Google kills Google Glass for the second time

What just happened? Google Glass is dead again. Google stopped selling augmented reality glasses that failed as a consumer product before transitioning to a tool for enterprise use on March 15. The company says it will end support on September 15th.

The original Google Glass’ $1,500 price tag and concerns about the privacy implications meant it never really caught on with customers after it first arrived in 2013. But Google gave it a new lease on life as an enterprise product by 2017, releasing The second generation model Google Glass Enterprise Edition 2 was named after two years.

The $999 glasses are powered by Qualcomm’s Snapdragon XR1 platform and feature a clock speed of 1.7GHz, four cores, and up to eight hours of battery life. It also comes with a larger screen than its predecessor and is more comfortable to wear, making it ideal for companies that want to use augmented reality, especially since it can withstand the rigors of work environments, according to the company. Google pushed the glasses for medical, agricultural, and factory settings.

But the Google Glass Enterprise headset is no longer there. 9to5Google observer a mail On the official Glass website thanking customers for “more than a decade of innovation and partnership.” It asserts that sales ended March 15, and that support will continue through September 15, 2023. While no software updates are planned, “support” in this case refers to customers receiving replacement hardware under existing software.

The headset will continue to work after September 15th and developers will still be able to create apps for the device. However, Google notes that the pre-installed “Meet on Glass” video conferencing app that launched less than a year ago may stop working after September 15th.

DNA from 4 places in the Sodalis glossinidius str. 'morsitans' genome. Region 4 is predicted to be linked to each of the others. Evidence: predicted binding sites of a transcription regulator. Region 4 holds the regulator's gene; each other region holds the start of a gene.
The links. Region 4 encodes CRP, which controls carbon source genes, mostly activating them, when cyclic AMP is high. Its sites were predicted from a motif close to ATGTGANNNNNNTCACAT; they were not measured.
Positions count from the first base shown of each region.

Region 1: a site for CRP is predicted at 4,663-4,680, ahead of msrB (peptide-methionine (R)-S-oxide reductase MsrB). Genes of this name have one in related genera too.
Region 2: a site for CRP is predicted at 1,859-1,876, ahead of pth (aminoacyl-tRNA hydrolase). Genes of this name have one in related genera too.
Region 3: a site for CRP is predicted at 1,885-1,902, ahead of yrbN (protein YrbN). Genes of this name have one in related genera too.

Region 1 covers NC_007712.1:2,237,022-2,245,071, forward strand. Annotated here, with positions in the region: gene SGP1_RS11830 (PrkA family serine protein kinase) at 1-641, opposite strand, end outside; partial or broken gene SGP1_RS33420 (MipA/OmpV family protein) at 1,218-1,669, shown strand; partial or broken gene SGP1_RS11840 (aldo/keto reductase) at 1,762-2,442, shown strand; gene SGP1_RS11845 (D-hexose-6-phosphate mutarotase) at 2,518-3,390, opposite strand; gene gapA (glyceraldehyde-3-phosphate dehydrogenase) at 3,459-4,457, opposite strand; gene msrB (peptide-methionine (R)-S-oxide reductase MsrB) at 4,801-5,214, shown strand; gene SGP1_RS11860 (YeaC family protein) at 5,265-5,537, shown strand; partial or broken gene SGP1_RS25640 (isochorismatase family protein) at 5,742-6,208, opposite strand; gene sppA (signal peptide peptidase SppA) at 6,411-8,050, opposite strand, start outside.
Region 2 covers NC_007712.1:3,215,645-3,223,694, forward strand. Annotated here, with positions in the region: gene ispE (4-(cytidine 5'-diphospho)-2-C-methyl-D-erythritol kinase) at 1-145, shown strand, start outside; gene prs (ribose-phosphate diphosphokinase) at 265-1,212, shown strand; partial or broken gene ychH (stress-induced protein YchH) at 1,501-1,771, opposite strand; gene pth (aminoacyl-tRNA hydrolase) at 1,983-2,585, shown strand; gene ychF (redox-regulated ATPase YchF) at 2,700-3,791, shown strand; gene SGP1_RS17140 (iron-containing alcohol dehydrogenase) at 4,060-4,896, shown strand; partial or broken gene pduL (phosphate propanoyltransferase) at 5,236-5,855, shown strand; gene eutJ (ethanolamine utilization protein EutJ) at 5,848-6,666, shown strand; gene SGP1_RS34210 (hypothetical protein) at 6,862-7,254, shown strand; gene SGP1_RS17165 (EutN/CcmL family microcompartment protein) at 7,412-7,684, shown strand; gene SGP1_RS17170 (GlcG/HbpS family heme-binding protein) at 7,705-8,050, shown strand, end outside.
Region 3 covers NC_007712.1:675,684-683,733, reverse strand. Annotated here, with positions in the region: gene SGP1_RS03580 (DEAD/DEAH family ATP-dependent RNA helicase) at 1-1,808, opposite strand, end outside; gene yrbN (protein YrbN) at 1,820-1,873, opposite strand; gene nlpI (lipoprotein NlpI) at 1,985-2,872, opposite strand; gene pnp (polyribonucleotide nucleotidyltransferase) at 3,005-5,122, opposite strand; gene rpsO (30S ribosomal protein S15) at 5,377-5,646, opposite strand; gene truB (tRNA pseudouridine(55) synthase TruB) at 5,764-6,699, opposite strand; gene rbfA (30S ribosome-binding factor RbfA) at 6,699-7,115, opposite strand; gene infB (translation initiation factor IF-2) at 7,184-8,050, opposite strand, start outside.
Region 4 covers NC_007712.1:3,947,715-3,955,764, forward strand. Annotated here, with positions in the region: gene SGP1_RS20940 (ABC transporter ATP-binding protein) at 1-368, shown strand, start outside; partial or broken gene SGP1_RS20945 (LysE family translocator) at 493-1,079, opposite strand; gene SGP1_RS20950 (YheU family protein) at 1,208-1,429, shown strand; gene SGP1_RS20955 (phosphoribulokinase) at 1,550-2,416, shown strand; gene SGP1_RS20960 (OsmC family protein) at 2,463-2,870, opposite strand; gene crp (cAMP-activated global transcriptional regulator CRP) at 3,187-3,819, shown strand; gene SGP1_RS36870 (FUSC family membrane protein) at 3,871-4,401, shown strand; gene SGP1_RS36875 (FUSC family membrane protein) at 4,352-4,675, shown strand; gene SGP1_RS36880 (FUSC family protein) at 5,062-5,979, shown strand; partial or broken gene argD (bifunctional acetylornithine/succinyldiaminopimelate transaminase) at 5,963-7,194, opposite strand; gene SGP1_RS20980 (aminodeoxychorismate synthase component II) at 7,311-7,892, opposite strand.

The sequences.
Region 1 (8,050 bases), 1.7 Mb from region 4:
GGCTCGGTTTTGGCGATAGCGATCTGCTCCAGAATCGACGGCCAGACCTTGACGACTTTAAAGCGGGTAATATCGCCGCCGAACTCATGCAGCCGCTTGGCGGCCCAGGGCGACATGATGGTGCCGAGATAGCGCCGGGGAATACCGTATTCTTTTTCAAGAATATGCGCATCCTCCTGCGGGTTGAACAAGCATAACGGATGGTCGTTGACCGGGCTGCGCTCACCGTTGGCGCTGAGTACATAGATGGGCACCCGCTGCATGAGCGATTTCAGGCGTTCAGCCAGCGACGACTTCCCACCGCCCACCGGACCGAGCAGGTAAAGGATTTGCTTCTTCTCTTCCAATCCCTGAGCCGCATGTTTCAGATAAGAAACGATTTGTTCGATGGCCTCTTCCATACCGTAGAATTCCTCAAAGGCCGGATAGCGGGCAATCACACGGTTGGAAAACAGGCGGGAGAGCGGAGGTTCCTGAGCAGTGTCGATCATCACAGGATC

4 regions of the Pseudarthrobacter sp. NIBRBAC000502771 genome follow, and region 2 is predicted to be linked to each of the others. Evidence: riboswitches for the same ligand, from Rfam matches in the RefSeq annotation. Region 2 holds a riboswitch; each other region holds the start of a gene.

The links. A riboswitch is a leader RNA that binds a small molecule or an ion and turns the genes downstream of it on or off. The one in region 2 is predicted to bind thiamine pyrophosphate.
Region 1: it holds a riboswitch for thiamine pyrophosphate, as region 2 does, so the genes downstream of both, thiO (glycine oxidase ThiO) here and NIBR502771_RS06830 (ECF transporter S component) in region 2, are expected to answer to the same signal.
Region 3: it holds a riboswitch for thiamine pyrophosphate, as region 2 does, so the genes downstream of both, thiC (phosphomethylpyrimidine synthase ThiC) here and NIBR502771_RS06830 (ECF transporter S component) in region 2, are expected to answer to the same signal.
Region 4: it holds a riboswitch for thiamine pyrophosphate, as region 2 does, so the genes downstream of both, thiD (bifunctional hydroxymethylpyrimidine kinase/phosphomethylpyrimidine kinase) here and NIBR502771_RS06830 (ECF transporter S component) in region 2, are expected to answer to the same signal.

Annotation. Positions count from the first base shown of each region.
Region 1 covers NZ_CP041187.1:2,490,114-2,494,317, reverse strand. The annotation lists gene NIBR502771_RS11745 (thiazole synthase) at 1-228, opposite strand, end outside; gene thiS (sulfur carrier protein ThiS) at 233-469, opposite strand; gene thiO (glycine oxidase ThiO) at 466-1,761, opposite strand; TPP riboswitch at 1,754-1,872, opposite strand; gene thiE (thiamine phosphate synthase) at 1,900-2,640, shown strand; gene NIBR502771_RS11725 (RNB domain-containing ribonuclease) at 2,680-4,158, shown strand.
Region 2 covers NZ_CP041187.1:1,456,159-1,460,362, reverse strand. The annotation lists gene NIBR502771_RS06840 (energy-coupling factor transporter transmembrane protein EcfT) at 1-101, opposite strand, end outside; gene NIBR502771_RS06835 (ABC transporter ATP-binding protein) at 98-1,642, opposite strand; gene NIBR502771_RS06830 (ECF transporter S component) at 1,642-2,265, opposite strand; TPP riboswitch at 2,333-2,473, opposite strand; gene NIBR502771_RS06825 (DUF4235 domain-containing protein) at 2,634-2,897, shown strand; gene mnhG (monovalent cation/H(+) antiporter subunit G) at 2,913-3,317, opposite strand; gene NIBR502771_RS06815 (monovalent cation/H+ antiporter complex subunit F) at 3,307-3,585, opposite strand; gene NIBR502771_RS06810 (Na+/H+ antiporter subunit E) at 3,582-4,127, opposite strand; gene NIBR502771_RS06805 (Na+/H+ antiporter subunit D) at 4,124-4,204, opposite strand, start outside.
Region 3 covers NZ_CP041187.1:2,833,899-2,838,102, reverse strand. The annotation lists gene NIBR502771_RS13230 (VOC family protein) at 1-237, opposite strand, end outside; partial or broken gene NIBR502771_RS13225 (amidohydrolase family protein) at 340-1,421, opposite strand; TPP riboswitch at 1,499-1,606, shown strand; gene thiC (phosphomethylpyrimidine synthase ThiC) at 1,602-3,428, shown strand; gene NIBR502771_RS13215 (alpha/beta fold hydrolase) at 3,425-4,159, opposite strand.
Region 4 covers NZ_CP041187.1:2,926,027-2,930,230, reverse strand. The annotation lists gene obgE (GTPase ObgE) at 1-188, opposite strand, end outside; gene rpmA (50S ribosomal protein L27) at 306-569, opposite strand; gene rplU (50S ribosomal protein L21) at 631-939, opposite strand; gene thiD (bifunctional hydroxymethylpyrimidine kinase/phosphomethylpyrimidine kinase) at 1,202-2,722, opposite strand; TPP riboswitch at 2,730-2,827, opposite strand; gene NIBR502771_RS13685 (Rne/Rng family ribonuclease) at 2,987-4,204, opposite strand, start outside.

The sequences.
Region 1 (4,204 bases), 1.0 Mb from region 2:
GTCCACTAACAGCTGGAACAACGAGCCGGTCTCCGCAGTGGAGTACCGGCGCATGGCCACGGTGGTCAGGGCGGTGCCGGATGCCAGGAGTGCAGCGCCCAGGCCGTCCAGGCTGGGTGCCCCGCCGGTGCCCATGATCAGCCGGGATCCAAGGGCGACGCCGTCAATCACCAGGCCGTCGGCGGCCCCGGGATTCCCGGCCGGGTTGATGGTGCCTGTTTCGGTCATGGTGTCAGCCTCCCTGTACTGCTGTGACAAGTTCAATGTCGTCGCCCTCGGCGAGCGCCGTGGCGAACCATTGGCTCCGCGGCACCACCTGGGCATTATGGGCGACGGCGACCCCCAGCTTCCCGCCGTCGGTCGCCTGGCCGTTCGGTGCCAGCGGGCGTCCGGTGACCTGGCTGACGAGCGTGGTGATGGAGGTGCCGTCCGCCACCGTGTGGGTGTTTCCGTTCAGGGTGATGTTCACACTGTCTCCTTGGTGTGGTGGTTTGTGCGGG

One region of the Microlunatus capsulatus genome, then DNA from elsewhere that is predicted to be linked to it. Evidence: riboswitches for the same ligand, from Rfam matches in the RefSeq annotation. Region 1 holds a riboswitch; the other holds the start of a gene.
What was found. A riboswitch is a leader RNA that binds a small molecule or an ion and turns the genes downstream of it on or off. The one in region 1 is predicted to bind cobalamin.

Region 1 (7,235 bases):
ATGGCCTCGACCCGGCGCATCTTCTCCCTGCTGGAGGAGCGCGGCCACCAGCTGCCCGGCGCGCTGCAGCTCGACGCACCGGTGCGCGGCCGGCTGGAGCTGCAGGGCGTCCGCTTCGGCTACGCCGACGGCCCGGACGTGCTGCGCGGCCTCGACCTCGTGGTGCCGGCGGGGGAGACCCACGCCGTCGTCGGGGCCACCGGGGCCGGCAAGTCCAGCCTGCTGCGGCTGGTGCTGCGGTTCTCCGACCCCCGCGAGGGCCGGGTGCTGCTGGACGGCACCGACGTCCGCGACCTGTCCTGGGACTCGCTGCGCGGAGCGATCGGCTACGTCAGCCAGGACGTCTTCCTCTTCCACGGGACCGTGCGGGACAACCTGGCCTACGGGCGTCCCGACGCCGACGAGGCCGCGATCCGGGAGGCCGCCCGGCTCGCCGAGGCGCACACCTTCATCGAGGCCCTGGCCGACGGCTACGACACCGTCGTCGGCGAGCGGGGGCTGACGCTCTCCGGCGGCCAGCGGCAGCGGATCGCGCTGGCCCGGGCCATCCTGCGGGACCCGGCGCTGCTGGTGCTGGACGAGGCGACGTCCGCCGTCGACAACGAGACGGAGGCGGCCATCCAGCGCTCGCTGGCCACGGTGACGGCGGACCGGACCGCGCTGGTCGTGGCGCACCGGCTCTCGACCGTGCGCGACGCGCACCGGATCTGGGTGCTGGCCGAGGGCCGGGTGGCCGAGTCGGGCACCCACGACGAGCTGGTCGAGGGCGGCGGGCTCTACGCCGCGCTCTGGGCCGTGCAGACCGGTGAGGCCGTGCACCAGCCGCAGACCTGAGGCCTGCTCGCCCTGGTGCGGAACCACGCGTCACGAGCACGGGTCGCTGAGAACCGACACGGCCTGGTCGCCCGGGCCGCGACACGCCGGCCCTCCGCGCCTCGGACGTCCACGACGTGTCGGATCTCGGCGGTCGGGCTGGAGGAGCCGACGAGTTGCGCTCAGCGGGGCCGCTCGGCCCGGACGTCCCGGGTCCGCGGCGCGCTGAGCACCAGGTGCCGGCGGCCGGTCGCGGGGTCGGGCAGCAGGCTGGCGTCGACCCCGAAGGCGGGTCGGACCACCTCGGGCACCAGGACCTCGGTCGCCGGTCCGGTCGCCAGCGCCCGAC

Google said the edge The company remains deeply committed to augmented reality and is “building AR into many Google products and we’ll continue to look for ways to deliver innovative new AR experiences across our suite of products.” So there might still be another headset out there, possibly the next-gen glasses that Google showed off during its I/O developer conference.

Augmented reality has not yet become the revolution it once promised – most of the latest reports in this field are about Army problems With its Microsoft Hololens-based headphones. Even Meta, the one-time champion of all things virtual and augmented reality, doesn’t talk about the Metaverse as much as before, focusing instead on the new technology trend of add-on Generative artificial intelligence for everything. However, CEO Mark Zuckerberg recently talked about the mixed reality capabilities of Meta Quest 3Which is expected to be launched in late 2023 at a price ranging between $300 and $500.

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